‼️ And the answer is…Dry Volume. Still a little confused? More details are here.
‼️ And the answer is…8 feet 3.3 inches. Yikes! Here’s the record holder info.
________________________
Should I Peel My Beets?

❓Yes, always         ❓No, it doesn’t matter

Bowl of Beets
‼️ And the answer is…No need it to peel your beets (or carrots or potatoes or…), especially if they’re local and organic. In fact, sometimes they are more nutritious when you leave the peel on. Read Bon Appetites tips on skipping this tedious step here
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Always Shiny Side In…or is it out?
When cooking on aluminum foil, you should always have the shiny side inside when wrapping food or facing up! 

❓True         ❓False        ❓It Doesn’t Matter

‼️ And the answer is…It doesn’t matter.

From Fine Cooking: Most people think it matters whether aluminum foil is used shiny side up or down, but the surprising truth is that it doesn’t make a difference. The variation is a result of the manufacturing process—the shiny side comes in contact with highly polished steel rollers, and the matte side doesn’t. The appearance has no effect on how the foil performs.

 

 

Did you realize that there is one strand of silk for each corn kernel? On average how many kernels/silk strands are there on one ear of corn?

❓800         ❓900        ❓1000

The answer is 800! Check out this and other Corn Facts on SweetCornFest.com.


 

⏬⏬⏬⏬ Stay Curious! ⏬⏬⏬⏬⏬

What is a Vinegar Shrub?

❓A small bush that grows grapes used to make vinegar

❓A syrup made from fruit, sugar, vinegar and mixed with soda water

❓Wine that has turned bad and can be used to fertilize your garden

‼️ And the answer is…A syrup made from fruit, sugar, vinegar and mixed with soda water. Get our recipe for a mulberry shrub here, and while you’re there, learn how and why to grow your own mulberry tree. 

⏬⏬⏬⏬ Stay Curious! ⏬⏬⏬⏬⏬

Edible? What is it?

Curly, best eaten cooked or pickled but can be eaten raw, available primarily at farmers’ markets
❓Strawberry Runners   ❓Heirloom Bean   ❓Garlic Scapes

Garlic Scapes‼️ And the answer is…Garlic Scapes.

From Yankee Magazine: Sprouting out of the ground in late spring, garlic scapes are thin, curly, green stems, resembling grass or wild onions. Growers cut them off to allow more of the plant’s resources to stay focused within the bulb. The young ones are tender and delicious. They generally have a milder taste than the cloves, similar to shallots or chives. They can be diced up finely and added to various dishes for extra flavor, or sautéed in olive oil and enjoyed on their own.

What local farm was recently featured on a TV commercial?

4 Town Farm   Plato’s Harvest   Cluck & Trowel

 

Cluck & Trowel

‼️ And the answer is…Cluck & Trowel!This South Coast farm was chosen by East Boston Savings Bank to be featured in their most recent commercial.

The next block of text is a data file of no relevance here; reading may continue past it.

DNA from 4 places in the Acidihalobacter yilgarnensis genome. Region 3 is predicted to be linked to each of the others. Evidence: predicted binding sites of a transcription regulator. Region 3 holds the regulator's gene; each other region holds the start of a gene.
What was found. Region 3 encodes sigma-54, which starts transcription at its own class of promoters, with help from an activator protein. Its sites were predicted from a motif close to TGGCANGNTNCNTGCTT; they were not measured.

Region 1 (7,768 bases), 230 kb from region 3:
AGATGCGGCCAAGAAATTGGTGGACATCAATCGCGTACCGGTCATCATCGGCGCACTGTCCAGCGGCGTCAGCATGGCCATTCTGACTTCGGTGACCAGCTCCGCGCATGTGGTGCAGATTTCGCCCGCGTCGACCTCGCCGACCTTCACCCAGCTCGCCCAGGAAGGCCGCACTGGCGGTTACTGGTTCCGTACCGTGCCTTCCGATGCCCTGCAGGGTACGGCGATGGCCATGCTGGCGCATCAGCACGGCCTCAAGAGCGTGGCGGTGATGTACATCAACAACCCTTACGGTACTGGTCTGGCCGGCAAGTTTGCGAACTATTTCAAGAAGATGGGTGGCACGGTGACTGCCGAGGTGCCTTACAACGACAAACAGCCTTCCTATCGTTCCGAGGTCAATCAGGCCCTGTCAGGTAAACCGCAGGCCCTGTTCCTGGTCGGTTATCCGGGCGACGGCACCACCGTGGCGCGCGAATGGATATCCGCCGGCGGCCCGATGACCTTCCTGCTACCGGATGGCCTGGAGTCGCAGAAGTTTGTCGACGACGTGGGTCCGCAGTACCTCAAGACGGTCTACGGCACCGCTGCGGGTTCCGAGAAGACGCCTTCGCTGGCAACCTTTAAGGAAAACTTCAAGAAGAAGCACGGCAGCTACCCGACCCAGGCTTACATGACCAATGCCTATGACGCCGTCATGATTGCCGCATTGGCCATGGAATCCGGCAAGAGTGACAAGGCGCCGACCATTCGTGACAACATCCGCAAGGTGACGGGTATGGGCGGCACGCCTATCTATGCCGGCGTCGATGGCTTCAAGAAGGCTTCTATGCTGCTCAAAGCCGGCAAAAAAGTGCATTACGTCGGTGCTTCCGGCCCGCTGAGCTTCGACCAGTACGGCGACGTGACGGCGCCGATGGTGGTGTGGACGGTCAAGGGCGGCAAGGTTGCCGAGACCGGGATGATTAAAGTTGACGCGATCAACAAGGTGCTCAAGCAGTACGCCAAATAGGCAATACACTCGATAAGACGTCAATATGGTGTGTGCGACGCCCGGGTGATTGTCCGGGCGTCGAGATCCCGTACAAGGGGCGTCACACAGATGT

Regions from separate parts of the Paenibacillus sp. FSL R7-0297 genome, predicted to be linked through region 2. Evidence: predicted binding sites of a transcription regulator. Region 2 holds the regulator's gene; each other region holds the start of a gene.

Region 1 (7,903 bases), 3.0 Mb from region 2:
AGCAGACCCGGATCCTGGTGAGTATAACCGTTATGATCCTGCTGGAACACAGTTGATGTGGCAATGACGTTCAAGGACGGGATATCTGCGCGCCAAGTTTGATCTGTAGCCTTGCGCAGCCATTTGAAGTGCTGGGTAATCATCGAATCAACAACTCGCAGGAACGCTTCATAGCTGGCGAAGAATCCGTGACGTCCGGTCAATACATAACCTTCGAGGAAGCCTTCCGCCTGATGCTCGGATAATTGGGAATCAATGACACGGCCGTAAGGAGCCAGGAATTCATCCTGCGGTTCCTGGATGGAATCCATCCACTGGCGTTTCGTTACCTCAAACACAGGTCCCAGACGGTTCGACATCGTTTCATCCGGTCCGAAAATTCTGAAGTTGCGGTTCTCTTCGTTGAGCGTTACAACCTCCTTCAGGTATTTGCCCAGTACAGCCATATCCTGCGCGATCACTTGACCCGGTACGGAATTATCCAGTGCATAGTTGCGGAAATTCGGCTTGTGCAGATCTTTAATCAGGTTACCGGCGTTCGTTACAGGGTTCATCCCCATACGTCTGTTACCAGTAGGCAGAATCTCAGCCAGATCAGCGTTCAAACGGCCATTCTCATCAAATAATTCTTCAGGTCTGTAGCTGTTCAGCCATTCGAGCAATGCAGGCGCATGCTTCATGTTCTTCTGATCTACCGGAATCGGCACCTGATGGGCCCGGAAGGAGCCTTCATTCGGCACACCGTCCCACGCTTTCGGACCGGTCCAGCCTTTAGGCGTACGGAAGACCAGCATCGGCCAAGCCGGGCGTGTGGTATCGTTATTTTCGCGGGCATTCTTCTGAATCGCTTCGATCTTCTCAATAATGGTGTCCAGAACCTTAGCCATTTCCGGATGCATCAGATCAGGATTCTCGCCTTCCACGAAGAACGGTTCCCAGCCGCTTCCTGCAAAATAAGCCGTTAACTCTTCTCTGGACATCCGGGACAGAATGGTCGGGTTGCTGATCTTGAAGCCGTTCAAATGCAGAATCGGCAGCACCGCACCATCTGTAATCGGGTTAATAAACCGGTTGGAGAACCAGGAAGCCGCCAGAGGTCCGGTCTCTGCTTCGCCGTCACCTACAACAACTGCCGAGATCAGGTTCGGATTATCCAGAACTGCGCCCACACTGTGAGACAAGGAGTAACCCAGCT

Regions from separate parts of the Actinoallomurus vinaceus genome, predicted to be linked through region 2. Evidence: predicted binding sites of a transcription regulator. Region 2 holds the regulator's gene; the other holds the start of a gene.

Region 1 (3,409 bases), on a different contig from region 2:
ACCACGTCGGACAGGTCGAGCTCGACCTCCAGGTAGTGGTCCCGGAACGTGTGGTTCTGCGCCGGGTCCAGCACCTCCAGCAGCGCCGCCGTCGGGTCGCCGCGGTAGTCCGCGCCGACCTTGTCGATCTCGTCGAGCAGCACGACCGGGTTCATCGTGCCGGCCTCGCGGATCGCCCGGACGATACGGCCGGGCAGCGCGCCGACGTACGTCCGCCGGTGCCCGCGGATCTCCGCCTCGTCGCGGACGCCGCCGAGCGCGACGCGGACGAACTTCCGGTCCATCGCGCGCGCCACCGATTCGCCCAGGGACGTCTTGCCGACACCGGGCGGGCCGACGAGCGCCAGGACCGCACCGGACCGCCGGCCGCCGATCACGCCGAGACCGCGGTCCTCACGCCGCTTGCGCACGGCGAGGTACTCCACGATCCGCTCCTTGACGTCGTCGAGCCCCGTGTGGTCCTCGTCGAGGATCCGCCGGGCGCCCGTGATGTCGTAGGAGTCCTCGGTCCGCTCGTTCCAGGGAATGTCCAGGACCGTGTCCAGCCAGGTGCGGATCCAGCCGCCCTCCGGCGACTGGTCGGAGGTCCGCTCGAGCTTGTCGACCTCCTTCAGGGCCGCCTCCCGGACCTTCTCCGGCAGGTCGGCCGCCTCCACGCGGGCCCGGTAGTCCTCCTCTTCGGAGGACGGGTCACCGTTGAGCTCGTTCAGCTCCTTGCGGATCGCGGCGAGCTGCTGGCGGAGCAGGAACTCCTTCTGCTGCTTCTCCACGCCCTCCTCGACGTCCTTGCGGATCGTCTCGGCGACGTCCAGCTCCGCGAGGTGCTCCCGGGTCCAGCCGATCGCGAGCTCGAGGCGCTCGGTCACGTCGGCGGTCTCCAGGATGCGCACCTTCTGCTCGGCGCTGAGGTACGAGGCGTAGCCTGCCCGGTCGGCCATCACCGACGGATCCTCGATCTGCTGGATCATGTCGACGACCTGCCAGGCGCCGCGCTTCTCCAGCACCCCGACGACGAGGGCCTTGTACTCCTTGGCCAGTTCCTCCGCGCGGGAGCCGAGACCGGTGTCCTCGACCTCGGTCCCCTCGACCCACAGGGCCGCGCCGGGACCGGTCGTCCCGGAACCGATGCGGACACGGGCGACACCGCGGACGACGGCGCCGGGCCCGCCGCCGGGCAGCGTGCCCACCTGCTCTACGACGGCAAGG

Is Rhubarb classified as a

 ❓Fruit       ❓Vegetable

Rhubarb

Rhubarb

‼️ And the answer is…well, kind of both. Sorry, trick question. 

Rhubarb is technically a vegetable, but is legally considered a fruit. In 1947 a New York court declared rhubarb a fruit because it’s most often cooked as one in the United States (and, it’s said, because it was a way to save businesses who imported these stalks from spending additional money on taxes). Referenced from this website.

Remember to eat only the stems, not the leaves.

 

Fluffy Scrambled Eggs

Adding which of the following makes for seriously fluffy scrambled eggs?

❓Mayonnaise   ❓Water   ❓Lemon Juice

‼️ And the answer is…lemon juice.

Whipping the eggs beforehand with some acid such as lemon juice can create a stiffer structure that holds air bubbles,” Jackson says. Add a few squeezes of lemon just before you slide your eggs into a pan, and presto—the acidity acts as a catalyst that creates and supports that perfect, airy puff.” Well and Good

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Fiddlehead Fern

Most ferns make fronds that look like the fiddlehead, but not all ferns are edible. Which variety of fern produces the most popular edible fiddlehead?

❓Leatherleaf Fern    ❓Ostrich Fern   ❓Sword Fern

Ostrich Fern Fiddleheads, rinsed in colander, and ready to cook.

Fiddleheads, rinsed in colander, and ready to cook.

‼️ And the answer is…Ostrich Fern

From MotherEarthGardener.com:  Here in the Northeast, the predominant species for fiddlehead harvest is the Ostrich fern (Matteuccia struthiopteris). Many ferns make edible fiddleheads, but those of the Ostrich fern is unique, surrounded as they are by papery brown husks from which the developing frond emerges. They can be further identified by the smooth stem and deeply indented, U-shaped groove inside each stem. Each tender, succulent coil is about an inch in diameter. The whole thing, including 2 or 3 inches of stem supporting the coil, is the part you pick and eat.